In science fiction, space explorers frequently zip through wormholes in space-time that are connected by two black holes.

Black holes may be doorways into wormholes. Would the wormholes look the same as the ones in "Star Trek"?

The mathematics of the universe doesn't rule it out, but it's probably not.

There is only one thing at the center of a black hole.


There is a chance that a black hole and a mirror twin could form a wormhole. Traditional wormholes are predicted to be incredibly unstable, meaning they'd collapse when a single particle of matter enters them.

Physicists think that a wormhole could become more stable if it were formed from a black hole, but we don't know what will happen.

Einstein-Rosen bridges

Einstein's theory of general relativity helped scientists discover black holes. If you crunch down enough matter into a small volume, gravity will overwhelm every other force and shrink the matter into an infinitely tiny point known as the singularity.

One-way trips are called black holes. They can't escape once someone crosses their boundaries. Black holes were once thought of as a trick of Einstein's equations, but later it was discovered that they do exist.

The reverse of a black hole is possible thanks to the same mathematics. There is an event horizon surrounding a white hole. Instead of falling in and finding it impossible to escape with a white hole, a person could never reach the horizon from the outside because it was constantly flinging its contents out into the universe.

The simplest kind of bridge is when a black hole and a white hole are connected.

Not very useful

'Black holes' with Planck hearts would lack a true event horizon (like the one illustrated in this image).

Here we see an artist's illustration of an event horizon. (Image credit: AleksandrMorrisovich/Shutterstock)

There aren't very many bridges that are useful for crossing the universe. Behind the event horizon lies the entrance to the wormhole. A person would have to fall into a black hole in order to get in. Once someone crosses an event horizon, they cannot escape. If you enter the wormhole, you'll be stuck inside for the rest of your life.

Einstein-Rosen bridges are not stable. The bridge pinches off before anyone can use it to travel from one side to the other. According to a physicist at The Ohio State University, one doesn't really have a wormhole since one can't traverse it.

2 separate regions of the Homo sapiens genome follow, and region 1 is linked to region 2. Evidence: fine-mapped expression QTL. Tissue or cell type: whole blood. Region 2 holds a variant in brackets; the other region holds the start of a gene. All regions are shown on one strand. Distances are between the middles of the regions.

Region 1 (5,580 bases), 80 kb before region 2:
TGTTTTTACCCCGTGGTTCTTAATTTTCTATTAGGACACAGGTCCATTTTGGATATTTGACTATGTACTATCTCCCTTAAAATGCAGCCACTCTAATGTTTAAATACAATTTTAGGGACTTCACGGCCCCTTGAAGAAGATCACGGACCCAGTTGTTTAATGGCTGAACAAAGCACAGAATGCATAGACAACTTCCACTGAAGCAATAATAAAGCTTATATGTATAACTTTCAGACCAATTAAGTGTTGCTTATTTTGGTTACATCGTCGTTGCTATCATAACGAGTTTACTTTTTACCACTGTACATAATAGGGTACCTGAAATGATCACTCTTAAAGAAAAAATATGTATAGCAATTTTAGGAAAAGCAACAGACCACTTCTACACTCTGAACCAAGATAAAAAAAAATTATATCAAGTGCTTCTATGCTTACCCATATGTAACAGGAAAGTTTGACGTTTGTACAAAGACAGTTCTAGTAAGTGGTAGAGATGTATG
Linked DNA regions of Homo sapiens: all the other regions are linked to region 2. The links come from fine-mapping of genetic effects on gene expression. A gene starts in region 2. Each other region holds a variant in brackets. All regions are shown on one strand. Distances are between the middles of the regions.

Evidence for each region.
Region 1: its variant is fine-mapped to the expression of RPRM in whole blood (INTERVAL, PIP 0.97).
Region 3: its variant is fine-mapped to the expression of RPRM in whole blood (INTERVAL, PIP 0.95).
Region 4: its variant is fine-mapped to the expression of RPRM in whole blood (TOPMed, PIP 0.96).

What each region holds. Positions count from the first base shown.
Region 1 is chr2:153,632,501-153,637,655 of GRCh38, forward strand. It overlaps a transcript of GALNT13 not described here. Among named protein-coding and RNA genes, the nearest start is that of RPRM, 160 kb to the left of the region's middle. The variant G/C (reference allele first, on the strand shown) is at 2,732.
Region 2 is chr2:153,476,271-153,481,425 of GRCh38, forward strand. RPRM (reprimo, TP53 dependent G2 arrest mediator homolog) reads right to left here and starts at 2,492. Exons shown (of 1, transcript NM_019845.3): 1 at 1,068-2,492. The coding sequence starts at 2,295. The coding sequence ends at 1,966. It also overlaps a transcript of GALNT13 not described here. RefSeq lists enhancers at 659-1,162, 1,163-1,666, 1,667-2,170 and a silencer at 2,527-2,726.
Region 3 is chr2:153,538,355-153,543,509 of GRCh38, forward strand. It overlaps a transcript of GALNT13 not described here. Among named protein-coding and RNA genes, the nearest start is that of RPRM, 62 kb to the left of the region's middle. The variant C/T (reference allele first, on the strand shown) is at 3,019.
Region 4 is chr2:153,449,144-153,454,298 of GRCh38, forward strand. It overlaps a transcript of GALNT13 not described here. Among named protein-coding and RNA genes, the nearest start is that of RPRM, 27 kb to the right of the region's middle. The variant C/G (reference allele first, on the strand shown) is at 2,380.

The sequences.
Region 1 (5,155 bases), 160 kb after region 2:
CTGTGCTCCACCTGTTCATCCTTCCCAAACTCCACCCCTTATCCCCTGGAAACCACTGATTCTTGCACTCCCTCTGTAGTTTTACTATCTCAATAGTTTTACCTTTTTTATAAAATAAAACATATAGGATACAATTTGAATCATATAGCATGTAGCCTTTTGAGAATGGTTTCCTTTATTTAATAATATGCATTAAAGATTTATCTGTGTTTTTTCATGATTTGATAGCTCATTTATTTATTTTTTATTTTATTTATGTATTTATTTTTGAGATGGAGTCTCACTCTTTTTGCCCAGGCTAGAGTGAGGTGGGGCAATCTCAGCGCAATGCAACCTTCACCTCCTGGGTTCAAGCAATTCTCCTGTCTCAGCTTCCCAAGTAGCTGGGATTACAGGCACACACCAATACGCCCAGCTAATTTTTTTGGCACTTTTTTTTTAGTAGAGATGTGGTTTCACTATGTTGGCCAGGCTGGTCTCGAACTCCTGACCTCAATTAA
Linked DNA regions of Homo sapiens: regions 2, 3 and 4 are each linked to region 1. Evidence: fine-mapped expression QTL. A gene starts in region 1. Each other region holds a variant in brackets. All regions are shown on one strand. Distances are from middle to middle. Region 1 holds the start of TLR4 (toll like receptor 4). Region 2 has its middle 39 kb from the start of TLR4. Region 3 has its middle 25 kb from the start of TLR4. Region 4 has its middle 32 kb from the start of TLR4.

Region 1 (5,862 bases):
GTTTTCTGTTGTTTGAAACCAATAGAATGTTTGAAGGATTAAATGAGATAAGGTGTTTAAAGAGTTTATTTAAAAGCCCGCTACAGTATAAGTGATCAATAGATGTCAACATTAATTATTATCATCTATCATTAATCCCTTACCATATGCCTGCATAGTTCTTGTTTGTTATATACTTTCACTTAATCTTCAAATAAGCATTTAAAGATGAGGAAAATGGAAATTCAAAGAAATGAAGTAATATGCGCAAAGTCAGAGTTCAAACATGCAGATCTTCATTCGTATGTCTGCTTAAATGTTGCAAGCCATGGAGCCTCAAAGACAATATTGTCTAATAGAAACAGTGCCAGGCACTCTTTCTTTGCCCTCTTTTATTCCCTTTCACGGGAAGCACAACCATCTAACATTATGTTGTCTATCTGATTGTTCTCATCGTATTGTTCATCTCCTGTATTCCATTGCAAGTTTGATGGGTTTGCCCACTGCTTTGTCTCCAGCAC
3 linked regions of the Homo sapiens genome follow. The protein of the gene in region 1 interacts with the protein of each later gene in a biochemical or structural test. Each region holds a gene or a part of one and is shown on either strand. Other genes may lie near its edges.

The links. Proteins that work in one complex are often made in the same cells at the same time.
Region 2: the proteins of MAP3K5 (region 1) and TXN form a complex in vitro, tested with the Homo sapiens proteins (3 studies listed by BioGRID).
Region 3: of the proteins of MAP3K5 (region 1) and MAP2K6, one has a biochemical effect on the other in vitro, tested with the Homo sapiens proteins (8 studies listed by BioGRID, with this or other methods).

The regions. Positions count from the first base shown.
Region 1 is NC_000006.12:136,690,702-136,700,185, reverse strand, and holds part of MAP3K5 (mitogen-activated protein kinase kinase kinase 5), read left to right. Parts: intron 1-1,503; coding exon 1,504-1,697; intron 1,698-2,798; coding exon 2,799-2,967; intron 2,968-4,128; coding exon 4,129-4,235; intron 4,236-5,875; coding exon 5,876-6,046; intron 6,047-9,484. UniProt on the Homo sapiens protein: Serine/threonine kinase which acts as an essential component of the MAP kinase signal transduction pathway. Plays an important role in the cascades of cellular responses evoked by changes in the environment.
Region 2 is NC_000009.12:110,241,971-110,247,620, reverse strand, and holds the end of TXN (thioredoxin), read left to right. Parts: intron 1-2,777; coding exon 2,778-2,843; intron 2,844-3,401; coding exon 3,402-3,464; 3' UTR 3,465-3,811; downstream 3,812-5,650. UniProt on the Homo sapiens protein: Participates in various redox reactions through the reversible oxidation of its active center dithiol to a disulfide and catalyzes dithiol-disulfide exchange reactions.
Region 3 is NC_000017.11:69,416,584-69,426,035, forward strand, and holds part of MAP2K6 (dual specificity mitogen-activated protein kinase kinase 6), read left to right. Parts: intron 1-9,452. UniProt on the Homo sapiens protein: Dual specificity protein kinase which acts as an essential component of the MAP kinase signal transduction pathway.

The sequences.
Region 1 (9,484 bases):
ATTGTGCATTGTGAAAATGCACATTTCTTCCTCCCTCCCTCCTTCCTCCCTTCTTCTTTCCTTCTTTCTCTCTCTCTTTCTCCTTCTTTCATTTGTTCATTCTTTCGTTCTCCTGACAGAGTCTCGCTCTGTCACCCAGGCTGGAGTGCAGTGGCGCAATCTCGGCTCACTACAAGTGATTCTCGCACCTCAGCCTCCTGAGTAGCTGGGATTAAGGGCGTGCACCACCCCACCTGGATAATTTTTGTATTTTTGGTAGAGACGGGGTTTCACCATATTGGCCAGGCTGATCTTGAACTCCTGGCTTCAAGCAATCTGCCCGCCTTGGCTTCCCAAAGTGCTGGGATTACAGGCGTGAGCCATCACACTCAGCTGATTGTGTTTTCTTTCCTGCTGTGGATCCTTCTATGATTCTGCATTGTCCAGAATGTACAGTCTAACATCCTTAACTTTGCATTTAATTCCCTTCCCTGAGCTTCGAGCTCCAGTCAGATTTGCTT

A very precise and careful arrangement of matter is required to create a wormhole. A single packet of light or photon would cause the collapse of the wormhole. The speed of light would cause the wormhole to tear itself apart quicker than a rubber band.

White holes don't exist in our universe according to physicists. White holes are not stable like their siblings. Once a small amount of matter falls towards them, it explodes. White holes would not last very long.

If wormholes exist, they probably aren't Einstein-Rosen bridges because of the uncertainty of the existence of white holes.

A spinning singularity

Take their spinning into account if you want to build a wormhole from a more complex black hole. Roy Kerr was the first to solve the math for black holes.

There is a ring in the center of a rotating black hole. It's possible that this ring can become an entrance to a wormhole, but the problem of stability is still there.

The Kerr hole has an "inner horizon" and an "outer horizon." According to Mathur, people believe that the inner horizon is not a stable concept and that small amounts of infalling matter will change the region inside this horizon. There is no clear result of this instability. The problem is that if matter falls towards the ring singularity, it encounters two different effects, one of which is the spin at the center of the black hole.

This is not a good situation, and things are likely to go wrong very quickly. The situation is so unstable that it might prevent the creation of the singularity. Physicists believe that the idea of a ring from a black hole will be replaced by a more concrete idea once we understand the objects.

It was originally published on Live Science